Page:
Rottweilers have medium-sized, rugged, powerful builds with dense, straight and glossy coats. They have broad heads with rounded skulls and straight, well-developed muzzles. Their dark, almond-shaped eyes have a friendly and devoted look, and their triangular ears hang forward. They have strong necks and firm backs and (normally) docked tails. Their coats usually come in black with rusty patches. Overall, Rottweilers have a look that suggests courage, agility and strength.
Rottweilers are tough, strong dogs. And they know their own strength. Their uflappable self-confidence and intelligence—when properly trained and socialized—can result in a loving, devoted and sometimes laid-back companion.
Extremely energetic, Rottweilers love playing catch in the back yard, tagging along for a morning run or taking a big hike in the woods. They crave attention and companionship from their owners. Without it, they tend to get bored and destructive. A neglected or mistreated Rottweiler can do a terrible number on your favorite shoes.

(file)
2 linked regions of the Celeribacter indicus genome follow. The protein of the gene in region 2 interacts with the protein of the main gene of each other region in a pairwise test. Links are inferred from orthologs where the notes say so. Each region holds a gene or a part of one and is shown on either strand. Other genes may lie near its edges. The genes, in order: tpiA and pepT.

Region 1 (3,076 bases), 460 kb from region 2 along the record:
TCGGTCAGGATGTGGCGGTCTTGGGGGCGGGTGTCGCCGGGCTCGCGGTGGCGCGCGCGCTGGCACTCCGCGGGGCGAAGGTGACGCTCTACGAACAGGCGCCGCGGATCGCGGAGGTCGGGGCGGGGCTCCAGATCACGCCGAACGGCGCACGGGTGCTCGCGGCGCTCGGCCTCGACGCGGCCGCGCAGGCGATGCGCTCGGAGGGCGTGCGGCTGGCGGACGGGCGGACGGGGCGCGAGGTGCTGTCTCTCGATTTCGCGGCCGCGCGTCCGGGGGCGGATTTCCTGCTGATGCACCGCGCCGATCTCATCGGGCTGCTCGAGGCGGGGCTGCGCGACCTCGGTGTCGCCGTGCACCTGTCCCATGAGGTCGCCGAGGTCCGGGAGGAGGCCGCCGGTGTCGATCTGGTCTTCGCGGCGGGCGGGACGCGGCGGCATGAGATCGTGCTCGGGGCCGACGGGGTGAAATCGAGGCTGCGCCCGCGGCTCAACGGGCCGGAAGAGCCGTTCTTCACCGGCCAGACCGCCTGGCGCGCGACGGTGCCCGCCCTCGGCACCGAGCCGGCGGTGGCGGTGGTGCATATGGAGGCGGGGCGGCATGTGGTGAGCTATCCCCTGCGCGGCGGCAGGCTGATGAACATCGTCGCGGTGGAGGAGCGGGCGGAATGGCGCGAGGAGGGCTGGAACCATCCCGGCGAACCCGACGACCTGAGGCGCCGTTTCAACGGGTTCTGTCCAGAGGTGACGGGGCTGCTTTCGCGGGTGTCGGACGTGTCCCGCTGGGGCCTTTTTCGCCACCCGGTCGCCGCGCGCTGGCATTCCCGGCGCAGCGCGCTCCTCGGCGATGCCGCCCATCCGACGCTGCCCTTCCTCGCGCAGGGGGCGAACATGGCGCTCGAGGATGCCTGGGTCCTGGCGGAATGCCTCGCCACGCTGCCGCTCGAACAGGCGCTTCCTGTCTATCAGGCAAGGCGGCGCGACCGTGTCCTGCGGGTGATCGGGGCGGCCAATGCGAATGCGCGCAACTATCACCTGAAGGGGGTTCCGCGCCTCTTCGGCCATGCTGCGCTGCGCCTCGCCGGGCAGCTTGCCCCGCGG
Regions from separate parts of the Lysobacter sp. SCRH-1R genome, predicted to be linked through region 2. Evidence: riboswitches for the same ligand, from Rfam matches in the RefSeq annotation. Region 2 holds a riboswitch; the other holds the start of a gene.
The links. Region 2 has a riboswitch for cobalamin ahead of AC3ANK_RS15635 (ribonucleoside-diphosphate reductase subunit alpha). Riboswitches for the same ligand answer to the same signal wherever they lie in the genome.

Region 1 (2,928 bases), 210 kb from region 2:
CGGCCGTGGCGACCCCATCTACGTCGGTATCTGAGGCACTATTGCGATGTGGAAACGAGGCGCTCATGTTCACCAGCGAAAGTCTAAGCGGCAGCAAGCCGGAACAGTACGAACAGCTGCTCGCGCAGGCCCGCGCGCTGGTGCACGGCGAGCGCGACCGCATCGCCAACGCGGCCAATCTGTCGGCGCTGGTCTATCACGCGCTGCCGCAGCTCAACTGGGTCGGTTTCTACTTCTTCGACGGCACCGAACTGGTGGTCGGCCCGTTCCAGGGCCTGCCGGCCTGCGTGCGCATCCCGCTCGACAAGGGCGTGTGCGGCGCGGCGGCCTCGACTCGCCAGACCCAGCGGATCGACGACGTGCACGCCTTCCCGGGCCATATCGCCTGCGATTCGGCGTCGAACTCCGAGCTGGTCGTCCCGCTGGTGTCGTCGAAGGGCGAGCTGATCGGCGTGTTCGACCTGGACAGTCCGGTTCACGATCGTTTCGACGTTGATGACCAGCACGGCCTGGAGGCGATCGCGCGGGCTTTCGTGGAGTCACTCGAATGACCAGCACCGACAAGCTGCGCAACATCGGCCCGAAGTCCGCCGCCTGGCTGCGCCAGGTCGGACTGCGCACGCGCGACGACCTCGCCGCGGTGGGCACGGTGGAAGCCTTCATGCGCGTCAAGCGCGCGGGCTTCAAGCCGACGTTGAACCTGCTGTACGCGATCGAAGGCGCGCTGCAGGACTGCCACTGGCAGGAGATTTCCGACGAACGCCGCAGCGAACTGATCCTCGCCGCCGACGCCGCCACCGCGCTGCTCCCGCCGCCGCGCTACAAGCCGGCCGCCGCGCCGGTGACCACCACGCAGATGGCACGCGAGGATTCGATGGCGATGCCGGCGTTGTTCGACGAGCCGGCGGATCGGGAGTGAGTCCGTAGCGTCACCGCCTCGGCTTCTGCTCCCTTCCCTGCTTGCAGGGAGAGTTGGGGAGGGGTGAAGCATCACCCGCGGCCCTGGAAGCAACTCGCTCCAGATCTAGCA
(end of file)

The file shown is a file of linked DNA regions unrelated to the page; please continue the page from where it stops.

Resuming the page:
A happy and properly trained Rottweiler can be a devoted friend to children, not to mention an extremely effective watchdog—often having to do nothing more than stand there to keep trespassers away.
Before you consider a Rottweiler, be prepared for its massive size and challenging temperament. Rottweilers appreciate a confident handler who can show them who’s in charge. Some may test your authority, so stay on top of their training and obedience. They respond to commands and are eager to please.
Coming from a long line of herders, Rottweilers also appreciate stimulating tasks and activities. Keep them busy with agility and obedience games. But remember to always keep them on a leash in public, as they can be slightly confrontational with other dogs.
A healthy Rottweiler can live as long as 12 years. Common health issues include hip dysplasia and eye problems. Their coats are easy to care for and don’t shed excessively.
Most likely descended from the sturdy, powerful, Mastiff-like drover dogs of ancient Rome, Rottweilers were named after the German cattle town of Rottweil, where these dogs managed herds for hundreds of years. In the mid-19th century, cattle driving became outlawed in the area, making the Rottweiler somewhat redundant. However, in the early 1900s they suddenly became popular police dogs and by 1924 the German Rottweiler Club was formed. Today they serve time as both working dogs and beloved companions.